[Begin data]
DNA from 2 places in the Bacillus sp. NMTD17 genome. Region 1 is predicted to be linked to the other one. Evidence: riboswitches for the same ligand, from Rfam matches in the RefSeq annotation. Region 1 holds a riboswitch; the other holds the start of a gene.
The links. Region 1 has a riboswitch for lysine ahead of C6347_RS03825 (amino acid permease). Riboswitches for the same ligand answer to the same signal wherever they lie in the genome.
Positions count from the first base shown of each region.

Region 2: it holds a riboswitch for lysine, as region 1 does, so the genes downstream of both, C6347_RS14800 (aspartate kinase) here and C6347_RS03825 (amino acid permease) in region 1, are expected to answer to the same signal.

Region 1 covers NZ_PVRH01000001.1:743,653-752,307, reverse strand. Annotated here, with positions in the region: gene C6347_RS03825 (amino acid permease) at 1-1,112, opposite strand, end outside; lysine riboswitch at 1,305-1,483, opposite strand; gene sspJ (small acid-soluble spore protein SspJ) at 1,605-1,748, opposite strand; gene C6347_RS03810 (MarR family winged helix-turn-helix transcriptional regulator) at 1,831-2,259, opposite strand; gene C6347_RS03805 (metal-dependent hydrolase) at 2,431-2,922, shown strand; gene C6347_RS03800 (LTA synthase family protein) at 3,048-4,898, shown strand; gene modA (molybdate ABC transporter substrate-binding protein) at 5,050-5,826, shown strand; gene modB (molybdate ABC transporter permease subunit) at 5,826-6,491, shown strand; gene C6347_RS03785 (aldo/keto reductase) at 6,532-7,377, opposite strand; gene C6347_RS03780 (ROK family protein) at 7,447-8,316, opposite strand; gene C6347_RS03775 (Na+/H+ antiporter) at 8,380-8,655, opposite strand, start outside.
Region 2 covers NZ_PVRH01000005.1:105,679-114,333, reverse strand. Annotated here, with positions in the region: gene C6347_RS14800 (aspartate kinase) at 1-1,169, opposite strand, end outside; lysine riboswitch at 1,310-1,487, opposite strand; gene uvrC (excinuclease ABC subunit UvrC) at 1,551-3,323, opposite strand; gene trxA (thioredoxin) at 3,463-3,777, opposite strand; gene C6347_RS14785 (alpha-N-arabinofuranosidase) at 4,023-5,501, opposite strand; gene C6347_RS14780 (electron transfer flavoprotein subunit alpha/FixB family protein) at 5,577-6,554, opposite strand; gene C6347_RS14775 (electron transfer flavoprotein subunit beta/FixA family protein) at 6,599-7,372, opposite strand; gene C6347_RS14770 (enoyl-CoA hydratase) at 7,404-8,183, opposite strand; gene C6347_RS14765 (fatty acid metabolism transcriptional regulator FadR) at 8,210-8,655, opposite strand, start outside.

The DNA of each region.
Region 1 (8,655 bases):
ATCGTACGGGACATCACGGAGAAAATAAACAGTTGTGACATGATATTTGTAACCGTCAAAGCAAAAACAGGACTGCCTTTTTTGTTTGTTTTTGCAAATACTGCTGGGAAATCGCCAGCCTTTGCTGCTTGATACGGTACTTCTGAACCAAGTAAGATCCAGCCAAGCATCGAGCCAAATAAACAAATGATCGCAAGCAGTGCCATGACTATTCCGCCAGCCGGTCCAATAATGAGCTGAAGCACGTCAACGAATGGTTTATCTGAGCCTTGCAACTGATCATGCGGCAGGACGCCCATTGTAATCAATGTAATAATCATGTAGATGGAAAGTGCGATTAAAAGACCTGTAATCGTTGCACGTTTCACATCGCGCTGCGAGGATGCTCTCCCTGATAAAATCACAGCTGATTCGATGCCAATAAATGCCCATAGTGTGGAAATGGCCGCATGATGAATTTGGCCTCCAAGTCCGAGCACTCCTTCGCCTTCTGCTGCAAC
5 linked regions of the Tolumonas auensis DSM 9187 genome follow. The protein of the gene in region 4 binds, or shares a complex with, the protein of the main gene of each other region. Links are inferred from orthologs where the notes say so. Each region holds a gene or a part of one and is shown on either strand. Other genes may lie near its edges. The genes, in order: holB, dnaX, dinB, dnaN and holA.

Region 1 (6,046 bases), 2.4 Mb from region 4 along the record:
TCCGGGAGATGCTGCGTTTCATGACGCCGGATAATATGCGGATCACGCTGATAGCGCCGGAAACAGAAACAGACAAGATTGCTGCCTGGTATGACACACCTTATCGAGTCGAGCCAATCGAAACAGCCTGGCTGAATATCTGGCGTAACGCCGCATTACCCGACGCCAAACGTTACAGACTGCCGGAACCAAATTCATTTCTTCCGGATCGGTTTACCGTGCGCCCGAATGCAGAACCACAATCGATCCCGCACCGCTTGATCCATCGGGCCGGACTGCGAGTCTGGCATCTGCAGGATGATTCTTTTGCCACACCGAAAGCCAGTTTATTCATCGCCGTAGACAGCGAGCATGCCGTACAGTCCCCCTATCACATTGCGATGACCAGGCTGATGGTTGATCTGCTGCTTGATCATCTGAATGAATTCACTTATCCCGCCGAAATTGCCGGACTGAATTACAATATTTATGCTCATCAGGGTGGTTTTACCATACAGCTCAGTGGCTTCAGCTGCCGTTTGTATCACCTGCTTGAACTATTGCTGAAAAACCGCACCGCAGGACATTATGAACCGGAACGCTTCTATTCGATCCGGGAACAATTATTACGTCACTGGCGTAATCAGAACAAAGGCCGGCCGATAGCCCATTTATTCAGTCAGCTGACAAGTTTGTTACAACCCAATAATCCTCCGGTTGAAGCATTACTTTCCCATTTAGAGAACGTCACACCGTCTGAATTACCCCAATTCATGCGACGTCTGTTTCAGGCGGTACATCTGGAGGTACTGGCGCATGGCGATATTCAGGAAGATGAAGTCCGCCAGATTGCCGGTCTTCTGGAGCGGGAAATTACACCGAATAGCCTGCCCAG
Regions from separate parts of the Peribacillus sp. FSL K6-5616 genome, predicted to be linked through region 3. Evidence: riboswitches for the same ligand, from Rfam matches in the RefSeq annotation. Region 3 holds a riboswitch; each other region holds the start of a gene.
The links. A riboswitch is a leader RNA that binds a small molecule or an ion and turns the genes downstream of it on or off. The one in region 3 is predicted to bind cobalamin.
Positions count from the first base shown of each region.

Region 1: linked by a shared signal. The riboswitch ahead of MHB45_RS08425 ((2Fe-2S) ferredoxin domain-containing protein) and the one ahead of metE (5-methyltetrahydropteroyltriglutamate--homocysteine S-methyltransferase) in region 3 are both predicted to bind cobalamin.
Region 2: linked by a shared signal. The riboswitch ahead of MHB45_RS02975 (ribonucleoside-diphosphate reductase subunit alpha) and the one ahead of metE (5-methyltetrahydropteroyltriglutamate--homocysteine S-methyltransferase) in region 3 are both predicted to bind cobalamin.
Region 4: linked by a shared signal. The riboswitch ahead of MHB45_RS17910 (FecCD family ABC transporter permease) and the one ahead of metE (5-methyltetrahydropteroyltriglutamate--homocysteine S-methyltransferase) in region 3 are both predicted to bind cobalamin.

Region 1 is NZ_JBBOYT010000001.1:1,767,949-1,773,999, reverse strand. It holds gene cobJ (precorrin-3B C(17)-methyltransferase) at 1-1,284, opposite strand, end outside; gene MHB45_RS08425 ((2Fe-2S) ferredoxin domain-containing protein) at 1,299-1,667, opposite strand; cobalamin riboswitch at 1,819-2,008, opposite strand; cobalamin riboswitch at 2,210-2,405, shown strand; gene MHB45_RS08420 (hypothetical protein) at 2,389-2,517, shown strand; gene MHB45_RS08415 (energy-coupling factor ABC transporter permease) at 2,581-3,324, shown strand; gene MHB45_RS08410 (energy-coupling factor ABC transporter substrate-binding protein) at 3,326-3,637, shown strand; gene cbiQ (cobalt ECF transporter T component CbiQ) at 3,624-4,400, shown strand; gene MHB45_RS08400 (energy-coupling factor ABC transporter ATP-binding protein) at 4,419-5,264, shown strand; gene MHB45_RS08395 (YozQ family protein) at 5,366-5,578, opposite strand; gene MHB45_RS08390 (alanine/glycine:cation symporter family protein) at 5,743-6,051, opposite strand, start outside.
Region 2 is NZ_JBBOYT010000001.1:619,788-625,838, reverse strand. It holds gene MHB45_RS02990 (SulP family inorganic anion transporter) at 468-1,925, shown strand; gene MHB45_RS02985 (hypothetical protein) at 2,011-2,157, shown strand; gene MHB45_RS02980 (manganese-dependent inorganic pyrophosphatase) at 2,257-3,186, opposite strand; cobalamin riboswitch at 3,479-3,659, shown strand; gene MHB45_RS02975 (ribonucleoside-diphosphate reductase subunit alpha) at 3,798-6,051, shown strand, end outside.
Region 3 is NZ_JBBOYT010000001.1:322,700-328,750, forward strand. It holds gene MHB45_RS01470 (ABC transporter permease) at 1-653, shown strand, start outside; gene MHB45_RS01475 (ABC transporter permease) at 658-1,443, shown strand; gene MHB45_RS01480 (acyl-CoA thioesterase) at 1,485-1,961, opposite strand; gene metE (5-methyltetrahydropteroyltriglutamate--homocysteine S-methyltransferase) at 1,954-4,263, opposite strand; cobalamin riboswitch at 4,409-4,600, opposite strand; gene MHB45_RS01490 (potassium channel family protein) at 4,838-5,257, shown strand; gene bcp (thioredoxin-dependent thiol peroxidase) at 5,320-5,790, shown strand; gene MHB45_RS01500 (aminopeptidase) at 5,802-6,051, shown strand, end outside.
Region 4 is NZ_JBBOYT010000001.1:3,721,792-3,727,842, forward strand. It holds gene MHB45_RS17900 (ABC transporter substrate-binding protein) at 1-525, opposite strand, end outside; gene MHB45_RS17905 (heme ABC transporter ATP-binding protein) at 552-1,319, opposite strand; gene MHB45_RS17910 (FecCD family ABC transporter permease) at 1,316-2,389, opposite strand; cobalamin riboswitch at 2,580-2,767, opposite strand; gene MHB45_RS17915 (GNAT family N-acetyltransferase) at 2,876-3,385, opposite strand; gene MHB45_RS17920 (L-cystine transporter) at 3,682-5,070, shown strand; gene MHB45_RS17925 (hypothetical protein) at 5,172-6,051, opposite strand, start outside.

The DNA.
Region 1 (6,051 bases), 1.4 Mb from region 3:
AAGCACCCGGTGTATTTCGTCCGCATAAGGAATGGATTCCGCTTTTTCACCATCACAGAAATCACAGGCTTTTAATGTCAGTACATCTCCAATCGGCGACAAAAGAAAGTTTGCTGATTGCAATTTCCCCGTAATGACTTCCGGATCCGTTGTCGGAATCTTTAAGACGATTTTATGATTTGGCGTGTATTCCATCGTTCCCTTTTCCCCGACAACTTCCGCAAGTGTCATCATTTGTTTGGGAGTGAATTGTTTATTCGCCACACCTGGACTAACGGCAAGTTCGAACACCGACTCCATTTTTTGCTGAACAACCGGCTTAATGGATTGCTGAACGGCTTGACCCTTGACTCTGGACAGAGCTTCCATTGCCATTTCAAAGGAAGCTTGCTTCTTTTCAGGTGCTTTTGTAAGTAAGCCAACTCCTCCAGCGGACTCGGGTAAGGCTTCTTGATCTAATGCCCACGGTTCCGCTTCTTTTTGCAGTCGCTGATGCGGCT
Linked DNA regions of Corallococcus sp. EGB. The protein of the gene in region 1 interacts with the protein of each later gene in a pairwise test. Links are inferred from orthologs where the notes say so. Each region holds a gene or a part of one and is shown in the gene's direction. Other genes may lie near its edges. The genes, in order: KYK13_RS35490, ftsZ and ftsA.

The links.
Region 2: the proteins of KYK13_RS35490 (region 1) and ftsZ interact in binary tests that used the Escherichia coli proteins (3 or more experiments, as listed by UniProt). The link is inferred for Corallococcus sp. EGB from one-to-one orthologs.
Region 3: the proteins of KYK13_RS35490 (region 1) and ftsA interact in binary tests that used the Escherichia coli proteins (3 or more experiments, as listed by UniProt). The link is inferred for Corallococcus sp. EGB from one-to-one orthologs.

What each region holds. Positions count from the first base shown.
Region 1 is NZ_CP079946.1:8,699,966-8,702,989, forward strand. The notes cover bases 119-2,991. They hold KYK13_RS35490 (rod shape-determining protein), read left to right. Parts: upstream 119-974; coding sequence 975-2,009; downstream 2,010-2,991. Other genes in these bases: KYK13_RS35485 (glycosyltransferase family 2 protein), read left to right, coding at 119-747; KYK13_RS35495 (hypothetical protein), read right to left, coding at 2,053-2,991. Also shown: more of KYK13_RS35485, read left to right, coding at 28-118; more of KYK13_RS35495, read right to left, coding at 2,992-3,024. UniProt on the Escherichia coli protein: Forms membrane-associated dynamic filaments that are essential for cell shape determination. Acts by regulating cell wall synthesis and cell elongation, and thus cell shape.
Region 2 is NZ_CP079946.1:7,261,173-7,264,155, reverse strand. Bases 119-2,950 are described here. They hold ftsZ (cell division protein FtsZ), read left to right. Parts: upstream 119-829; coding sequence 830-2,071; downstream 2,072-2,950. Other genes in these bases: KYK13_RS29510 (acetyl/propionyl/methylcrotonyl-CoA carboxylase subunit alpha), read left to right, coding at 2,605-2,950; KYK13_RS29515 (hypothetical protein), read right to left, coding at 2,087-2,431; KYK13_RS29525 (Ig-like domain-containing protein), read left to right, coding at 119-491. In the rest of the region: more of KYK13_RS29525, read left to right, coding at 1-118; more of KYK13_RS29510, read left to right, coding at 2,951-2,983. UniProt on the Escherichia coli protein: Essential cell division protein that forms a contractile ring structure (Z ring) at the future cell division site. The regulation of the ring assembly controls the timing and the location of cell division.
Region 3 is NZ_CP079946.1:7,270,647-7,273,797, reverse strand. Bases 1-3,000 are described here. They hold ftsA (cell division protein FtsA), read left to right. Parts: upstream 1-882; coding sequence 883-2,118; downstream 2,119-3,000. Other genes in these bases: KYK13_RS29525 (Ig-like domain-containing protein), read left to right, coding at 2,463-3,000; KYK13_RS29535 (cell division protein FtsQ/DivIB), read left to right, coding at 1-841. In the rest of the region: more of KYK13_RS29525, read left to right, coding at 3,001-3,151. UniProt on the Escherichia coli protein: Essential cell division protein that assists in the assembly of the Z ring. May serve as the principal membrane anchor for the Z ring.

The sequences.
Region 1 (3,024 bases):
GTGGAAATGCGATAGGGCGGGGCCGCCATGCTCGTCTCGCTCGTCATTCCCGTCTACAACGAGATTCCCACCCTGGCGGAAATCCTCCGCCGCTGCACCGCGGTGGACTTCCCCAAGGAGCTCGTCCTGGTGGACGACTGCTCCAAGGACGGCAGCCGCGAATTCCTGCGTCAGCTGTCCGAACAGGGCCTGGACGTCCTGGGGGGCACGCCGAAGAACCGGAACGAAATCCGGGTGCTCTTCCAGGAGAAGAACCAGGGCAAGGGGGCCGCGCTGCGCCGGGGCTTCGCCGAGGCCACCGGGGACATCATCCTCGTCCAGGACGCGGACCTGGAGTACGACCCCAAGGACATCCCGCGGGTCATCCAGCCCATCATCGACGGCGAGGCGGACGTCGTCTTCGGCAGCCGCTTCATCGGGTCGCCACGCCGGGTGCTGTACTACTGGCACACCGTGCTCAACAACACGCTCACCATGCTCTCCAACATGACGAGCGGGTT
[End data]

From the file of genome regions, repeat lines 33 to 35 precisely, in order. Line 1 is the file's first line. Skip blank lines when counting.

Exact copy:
Region 3 is NZ_CP079946.1:7,270,647-7,273,797, reverse strand. Bases 1-3,000 are described here. They hold ftsA (cell division protein FtsA), read left to right. Parts: upstream 1-882; coding sequence 883-2,118; downstream 2,119-3,000. Other genes in these bases: KYK13_RS29525 (Ig-like domain-containing protein), read left to right, coding at 2,463-3,000; KYK13_RS29535 (cell division protein FtsQ/DivIB), read left to right, coding at 1-841. In the rest of the region: more of KYK13_RS29525, read left to right, coding at 3,001-3,151. UniProt on the Escherichia coli protein: Essential cell division protein that assists in the assembly of the Z ring. May serve as the principal membrane anchor for the Z ring.

The sequences.
Region 1 (3,024 bases):